Attorney General Mukul Rohatgi said the 22-year-old judgment (The Second Judges Case) by a nine-judge bench, which established the “primacy” of the previous collegium system in appointing judges, was not valid in the case of NJAC. “The nine-judge bench decision interpreted Article 124 of the Constitution, which according to me, was wrong. It does not require a reconsideration now since Article 124 has been amended by the government. The very basis of the nine-judge bench decision is now gone,” Rohatgi said. He argued that if the five-judge Bench headed by Justice J S Khehar, currently hearing the case, still holds that the previous judgment was relevant for adjudicating the case, it must be heard by an 11-judge bench. Prior to the amendment, Article 124 read that a Supreme Court judge shall be appointed by the President “after consultation with such of the judges of the Supreme Court and of the High Courts in the States as the President may deem necessary for the purpose”.

However, the amendment substituted “consultation with the judges” with “on the recommendation of the NJAC”. Further, Article 124A was inserted in the Constitution providing for setting up of the six-member NJAC.All this has come as a response to the event when CJI has informed about his unwillingness to participate in NJAC appointment.

Senior counsel Arvind Datar while appearing for the Madras Sales Tax Bar Association, said the NJAC was a total negation of the basic structure of the Constitution and ought to be struck down. "What the government is now saying is I give you (judges) the power (to appoint), but it is subject to my control," he said.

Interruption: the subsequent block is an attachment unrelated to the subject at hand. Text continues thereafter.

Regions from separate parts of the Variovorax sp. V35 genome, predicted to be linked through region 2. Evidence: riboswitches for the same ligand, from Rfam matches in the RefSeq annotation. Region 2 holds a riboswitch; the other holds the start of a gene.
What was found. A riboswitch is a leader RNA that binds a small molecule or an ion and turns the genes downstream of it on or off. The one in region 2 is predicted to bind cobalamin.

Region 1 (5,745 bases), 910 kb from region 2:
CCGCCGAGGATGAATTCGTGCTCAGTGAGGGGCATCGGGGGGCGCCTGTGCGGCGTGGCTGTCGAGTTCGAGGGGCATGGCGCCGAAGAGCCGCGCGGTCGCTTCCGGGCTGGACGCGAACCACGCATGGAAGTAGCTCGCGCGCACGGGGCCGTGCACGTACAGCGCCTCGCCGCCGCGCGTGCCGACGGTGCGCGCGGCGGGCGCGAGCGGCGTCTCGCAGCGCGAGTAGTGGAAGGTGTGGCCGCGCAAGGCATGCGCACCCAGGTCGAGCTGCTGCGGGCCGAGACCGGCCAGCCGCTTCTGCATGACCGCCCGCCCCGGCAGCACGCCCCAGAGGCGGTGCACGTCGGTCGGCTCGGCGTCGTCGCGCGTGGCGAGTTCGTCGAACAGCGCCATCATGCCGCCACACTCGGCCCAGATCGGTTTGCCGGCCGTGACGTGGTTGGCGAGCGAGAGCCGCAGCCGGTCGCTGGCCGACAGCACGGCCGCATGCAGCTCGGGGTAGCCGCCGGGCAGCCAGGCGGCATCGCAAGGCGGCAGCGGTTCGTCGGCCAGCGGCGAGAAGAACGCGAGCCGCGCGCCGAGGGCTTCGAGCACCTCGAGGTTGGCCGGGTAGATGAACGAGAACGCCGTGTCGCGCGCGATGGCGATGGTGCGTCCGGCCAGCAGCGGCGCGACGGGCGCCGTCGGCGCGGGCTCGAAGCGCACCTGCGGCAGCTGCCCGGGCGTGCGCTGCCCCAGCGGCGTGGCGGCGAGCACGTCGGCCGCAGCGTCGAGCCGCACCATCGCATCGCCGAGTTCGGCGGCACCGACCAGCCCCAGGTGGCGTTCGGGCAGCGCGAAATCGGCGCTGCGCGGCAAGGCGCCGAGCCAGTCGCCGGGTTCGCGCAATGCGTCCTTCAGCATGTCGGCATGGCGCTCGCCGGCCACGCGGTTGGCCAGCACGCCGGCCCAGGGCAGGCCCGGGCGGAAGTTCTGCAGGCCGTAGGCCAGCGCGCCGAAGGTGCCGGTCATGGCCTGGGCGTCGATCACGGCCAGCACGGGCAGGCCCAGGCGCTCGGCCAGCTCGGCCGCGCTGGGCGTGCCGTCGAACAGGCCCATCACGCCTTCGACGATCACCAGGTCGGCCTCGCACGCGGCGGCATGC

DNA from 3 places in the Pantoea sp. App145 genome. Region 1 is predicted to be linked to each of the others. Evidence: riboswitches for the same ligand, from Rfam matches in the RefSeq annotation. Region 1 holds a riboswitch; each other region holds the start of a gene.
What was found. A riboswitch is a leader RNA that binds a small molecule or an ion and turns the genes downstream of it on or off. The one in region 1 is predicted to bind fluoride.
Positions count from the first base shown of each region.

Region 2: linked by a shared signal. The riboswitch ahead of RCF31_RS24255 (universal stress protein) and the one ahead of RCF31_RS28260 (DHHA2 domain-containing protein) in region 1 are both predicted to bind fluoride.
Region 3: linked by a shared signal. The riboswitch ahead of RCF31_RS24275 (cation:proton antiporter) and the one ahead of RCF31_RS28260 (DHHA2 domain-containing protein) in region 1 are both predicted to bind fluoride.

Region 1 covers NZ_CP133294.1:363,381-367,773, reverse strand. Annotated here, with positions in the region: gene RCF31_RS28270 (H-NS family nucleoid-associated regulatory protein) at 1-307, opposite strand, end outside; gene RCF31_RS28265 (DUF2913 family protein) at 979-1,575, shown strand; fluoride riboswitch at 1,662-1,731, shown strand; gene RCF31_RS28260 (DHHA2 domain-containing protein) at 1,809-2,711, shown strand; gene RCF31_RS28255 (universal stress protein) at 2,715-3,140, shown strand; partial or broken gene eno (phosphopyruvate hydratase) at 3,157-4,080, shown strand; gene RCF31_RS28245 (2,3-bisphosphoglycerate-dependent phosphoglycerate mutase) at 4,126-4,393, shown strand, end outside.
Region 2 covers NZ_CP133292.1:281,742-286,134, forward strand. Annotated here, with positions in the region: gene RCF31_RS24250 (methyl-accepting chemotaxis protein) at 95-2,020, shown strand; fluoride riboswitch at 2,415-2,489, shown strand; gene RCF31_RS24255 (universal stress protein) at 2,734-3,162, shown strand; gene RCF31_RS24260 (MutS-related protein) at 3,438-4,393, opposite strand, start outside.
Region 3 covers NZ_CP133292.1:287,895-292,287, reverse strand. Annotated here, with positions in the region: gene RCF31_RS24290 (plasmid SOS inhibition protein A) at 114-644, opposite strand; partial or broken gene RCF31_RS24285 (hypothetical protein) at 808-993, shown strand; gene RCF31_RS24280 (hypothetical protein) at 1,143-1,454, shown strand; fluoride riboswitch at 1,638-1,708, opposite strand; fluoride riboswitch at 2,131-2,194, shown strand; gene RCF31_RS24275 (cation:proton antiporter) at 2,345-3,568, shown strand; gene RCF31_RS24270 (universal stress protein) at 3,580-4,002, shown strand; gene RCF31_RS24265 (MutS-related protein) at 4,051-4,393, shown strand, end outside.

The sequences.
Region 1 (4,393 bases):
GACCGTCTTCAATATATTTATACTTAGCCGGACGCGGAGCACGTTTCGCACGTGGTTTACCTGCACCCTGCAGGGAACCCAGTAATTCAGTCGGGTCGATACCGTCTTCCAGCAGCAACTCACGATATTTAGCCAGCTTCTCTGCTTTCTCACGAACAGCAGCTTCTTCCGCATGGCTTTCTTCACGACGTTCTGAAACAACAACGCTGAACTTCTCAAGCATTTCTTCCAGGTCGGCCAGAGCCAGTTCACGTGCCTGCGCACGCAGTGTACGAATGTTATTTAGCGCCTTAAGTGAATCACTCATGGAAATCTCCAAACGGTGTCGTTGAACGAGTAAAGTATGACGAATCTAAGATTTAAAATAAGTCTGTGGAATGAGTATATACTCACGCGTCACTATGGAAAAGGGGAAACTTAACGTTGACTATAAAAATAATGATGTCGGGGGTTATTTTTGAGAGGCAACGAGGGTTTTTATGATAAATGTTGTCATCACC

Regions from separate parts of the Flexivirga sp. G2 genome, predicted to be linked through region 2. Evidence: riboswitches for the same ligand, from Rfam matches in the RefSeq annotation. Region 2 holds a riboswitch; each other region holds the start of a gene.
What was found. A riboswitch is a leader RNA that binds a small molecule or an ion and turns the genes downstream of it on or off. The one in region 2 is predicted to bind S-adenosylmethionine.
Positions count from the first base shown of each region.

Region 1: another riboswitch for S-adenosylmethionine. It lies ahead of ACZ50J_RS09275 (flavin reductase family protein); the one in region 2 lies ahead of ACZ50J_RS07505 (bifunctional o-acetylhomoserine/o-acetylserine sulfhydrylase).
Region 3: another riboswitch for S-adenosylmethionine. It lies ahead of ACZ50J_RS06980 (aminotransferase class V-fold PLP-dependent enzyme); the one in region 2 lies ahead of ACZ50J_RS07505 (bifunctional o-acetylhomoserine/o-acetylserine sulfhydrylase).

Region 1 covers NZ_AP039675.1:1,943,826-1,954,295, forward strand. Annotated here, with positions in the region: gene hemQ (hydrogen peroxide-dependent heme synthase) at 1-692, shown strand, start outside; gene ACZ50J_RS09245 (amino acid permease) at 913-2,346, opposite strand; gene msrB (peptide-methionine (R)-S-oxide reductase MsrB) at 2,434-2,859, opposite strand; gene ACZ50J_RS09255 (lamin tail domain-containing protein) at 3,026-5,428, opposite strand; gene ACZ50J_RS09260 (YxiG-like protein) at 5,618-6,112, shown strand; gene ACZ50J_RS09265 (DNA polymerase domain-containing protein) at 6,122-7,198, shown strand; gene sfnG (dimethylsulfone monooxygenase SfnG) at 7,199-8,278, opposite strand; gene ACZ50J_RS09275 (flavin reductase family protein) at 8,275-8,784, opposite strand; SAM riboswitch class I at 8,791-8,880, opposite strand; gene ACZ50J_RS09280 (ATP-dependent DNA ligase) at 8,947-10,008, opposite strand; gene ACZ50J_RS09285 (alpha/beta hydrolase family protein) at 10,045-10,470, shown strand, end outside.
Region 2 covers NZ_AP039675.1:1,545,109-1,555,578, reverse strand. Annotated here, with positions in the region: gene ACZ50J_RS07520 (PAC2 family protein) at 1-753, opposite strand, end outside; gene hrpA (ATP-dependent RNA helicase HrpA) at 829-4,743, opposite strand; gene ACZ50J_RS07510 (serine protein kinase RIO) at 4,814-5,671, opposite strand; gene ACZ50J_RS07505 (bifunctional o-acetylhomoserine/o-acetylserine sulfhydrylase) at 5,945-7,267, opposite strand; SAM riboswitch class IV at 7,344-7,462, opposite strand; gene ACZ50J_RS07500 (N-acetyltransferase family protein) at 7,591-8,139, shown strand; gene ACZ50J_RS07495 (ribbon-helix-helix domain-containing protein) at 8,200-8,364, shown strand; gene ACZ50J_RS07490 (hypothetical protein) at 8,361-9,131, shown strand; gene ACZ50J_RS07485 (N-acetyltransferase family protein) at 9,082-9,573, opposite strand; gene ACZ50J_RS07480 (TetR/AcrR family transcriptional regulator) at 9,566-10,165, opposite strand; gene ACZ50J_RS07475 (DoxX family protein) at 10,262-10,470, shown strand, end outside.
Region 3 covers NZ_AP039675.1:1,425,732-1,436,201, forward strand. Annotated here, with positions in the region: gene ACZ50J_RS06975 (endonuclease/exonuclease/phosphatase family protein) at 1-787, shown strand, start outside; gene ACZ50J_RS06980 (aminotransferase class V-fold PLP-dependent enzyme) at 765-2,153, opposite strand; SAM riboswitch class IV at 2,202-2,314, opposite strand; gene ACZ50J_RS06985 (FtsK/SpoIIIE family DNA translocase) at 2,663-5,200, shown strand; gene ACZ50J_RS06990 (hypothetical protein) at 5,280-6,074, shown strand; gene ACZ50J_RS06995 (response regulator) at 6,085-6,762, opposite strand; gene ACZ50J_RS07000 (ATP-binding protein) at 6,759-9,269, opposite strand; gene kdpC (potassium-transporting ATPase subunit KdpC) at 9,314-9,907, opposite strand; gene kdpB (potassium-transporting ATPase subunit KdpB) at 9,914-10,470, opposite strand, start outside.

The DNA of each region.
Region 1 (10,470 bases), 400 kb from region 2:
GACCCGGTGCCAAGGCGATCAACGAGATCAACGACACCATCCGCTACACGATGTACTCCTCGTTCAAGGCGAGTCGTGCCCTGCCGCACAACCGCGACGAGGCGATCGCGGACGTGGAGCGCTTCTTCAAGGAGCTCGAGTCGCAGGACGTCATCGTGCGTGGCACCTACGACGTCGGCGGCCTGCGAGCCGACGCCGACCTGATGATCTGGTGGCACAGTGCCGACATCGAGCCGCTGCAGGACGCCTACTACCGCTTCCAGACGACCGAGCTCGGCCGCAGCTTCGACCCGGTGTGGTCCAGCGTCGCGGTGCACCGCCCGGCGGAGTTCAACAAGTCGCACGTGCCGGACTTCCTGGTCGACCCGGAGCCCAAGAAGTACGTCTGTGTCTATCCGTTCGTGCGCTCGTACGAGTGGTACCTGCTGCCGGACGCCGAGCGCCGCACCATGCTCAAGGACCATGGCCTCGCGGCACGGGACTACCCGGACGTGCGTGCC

The hearing was resumed today. Counsel Arvind Datar told that bench that, “The power to regulate NJAC must be in the Constitution itself and not left to any ordinary law. He also told the bench that NJAC only eclipsed collegium and the latter is not dead.” Attorney General Rohatgi amongst the ones arguing, told the bench , “If you can’t trust, nothing will work.” Sinuating at the inadequacy of CJI’s voice being counted in NJAC, petitioner Bishwajit Bhattacharjee said CJI's voice does not count, and it is a shadow of executive.’

Comments from the Bench;

“It is ultimately the primacy of the independence of the system that we need to protect. Who is in it and who is not, or whether CJI has enough power or not, is not the real question for us. The complexion of the new body or its composition or its nomenclature are not important. The most important aspect is the independence of the judiciary,”

“There was a system (collegium) and we think it was good. The government felt that it needed to be replaced with something else. It is the choice of the Parliament to make a system but that system has to be independent and compliant with the basic structure of the Constitution. The system is alright only if the government has done so. We then don’t care whether none of us in it or all of us in it,”

“It is not easy to say yes or no to an appointment. It is a collective voice of the institution and we have always taken it as a great responsibility”.

“Our experience tells us about people (being considered for appointments). Whether it is possible for you to suggest two names, who will be able to suggest the names of the judges? The question is whether you can name a person of eminence who can name judges,” the Bench asked AG

Courtesy ; Indian Express

The Constitutional bench headed by Justice Khehar told the petitioner Bhim Singh to submit legal arguments and not sentiments. Justice Khehar was highly unconvinced on the point that two suggested eminent persons (by one of the counsels) can contribute to the appointment of judges. The constitutional bench looked determined to focus on NJAC today without previous legal positions to avoid referring it to eleven judges.

The comments from the Courts are based on the tweets by Senior Journalist V.Venkatesan.

Here is a snapshot of his tweets